That continues on Beautiful Trauma’s first singles. “What About Us?” portrays Pink — who gave birth to son Jameson, her second child with motocross rider husband Carey Hart, in December — as a maternal figure in solidarity with the dispossessed. It calls out politicians in nonspecific terms: “What about all the times you said you had the answers? … What about all the broken happy-ever-afters?”
The next likely hit is “Revenge,” a battle of the sexes that pits the singer against Eminem, the rapper who last week issued a pointed political song of his own, with his ferocious anti-Trump freestyle “The Storm.”
Pink does some semi-rapping on the peppy, vindictive “Revenge,” a relationship song written with hit-makers Max Martin and Shellback. It’s one of three Trauma tracks with the successful Swedes, who are joined on the project by such in-demand song assemblers as prolific songwriter Jack Antonoff and Adele producer Greg Kurstin. Not to mention busy Nashville songwriter busbee, who cowrote the power balled “Wild Hearts Can’t Be Broken,” in which Pink sings, with impressive lung power, “There’s not enough rope to tie me down / There’s not enough tape to shut this mouth.”
That refusal to quiet down or behave in a demure manner has helped Pink build a fan base as a hard-bodied feminist pop heroine. From the beginning, she’s carried herself with swaggering self confidence, from when she was signed as a teenager to LaFace Records by exec L.A. Reid. (In a New York Times interview, Pink was asked about sexual harassment allegations made against Reid and said she’d avoided music industry sexism for the most part because “People think I’m insane and aggressive and I’ll bite them.”)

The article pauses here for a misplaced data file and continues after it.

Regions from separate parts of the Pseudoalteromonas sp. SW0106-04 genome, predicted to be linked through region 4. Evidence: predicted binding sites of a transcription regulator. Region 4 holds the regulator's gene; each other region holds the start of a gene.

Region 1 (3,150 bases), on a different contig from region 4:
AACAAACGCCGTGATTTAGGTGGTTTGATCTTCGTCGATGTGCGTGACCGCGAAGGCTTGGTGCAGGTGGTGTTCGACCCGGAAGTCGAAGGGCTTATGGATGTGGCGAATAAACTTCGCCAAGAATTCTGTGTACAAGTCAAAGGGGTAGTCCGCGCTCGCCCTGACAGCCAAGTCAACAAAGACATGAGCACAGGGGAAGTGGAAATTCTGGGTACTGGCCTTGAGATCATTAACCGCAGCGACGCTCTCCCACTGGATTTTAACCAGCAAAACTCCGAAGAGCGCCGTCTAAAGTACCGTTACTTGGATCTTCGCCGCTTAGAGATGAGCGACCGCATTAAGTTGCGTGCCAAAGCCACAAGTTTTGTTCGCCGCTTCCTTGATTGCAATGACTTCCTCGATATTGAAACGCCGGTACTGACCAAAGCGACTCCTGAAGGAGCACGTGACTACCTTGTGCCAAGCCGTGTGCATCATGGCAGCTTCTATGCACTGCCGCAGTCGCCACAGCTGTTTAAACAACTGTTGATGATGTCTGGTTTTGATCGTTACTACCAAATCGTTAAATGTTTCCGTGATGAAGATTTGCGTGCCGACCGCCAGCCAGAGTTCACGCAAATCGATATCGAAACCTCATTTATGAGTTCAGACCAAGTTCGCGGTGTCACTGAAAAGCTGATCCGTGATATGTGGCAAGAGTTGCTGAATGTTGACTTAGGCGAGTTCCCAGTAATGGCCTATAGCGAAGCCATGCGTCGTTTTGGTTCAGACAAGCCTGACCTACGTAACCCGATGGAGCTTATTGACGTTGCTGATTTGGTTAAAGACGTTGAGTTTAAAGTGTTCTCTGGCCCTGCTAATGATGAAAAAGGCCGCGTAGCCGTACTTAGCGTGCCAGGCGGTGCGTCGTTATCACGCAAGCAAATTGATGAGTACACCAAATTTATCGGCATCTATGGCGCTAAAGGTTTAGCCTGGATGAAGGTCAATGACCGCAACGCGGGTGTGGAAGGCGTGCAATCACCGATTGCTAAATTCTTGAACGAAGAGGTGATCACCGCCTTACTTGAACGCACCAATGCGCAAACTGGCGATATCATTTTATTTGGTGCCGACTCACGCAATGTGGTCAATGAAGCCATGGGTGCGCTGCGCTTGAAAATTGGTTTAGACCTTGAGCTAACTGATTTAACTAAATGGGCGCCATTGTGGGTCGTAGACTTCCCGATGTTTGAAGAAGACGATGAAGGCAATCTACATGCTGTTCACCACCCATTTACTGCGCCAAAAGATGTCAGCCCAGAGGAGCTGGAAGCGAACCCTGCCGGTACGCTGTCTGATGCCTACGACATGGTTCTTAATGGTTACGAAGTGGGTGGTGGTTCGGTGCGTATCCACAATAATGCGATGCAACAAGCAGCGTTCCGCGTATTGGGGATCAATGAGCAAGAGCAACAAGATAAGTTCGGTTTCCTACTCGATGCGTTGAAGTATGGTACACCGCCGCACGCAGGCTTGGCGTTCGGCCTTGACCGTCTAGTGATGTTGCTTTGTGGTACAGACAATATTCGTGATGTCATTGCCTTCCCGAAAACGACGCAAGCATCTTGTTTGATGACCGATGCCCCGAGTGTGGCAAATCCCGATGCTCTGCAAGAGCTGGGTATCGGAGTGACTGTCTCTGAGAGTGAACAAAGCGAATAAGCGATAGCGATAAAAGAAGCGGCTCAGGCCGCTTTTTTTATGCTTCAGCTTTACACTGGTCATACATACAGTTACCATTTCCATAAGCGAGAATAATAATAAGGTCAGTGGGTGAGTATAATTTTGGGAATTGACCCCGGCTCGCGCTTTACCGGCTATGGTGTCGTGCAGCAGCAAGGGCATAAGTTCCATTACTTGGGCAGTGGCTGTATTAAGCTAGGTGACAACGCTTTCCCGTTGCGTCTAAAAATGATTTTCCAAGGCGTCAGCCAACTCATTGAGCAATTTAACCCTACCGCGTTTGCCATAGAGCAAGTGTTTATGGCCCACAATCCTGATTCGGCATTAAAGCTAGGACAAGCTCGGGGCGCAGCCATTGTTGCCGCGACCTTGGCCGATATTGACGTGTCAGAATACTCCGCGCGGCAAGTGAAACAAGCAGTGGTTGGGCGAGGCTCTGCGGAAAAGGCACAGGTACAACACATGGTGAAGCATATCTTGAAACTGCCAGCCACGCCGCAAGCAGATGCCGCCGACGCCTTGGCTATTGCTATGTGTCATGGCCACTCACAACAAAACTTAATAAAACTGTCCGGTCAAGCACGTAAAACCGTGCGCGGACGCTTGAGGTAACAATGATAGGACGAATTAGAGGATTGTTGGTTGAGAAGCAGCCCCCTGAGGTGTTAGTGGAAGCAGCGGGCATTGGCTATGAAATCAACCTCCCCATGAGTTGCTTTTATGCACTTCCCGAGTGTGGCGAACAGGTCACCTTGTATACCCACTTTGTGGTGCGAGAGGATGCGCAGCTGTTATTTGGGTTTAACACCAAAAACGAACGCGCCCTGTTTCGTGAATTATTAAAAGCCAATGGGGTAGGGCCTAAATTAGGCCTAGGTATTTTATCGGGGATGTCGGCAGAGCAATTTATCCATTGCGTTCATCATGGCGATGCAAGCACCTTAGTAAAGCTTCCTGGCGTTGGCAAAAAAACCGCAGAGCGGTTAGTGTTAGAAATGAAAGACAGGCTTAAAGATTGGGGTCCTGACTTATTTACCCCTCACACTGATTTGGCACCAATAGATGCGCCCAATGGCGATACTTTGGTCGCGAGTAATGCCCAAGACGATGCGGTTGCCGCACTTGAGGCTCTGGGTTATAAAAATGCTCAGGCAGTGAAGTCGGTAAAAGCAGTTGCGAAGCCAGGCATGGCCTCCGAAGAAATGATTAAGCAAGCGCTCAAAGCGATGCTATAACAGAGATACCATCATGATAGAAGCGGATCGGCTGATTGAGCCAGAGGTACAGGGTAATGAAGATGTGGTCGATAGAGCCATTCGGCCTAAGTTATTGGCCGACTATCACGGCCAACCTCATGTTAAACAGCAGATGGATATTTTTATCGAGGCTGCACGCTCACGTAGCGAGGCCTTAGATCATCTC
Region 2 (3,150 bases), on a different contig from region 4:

When Pink made her debut with the feisty Can’t Take Me Home in 2000, she was a 20-year-old whose stage name derived in part from her favorite character (played by Steve Buscemi) in Quentin Tarantino’s Reservoir Dogs. Then living in an apartment in Roxborough — she now makes her home in Venice Beach in Los Angeles — Pink was quite sure where her career was heading: “We’re going to take over the world.”
She’s done a pretty good job of it since. Her first No. 1 hit was with Christina Aguilera, Lil’ Kim, and Mya via a remake of Patti LaBelle’s “Lady Marmalade” for the 2001 movie Moulin Rouge.
But the key building block to eventual superstardom was that year’s Missundaztood. Teaming with 4 Non Blondes songwriter Linda Perry, she broke away from the R&B-diva stereotype and recalibrated herself as an attitudinal party girl and teller of home truths.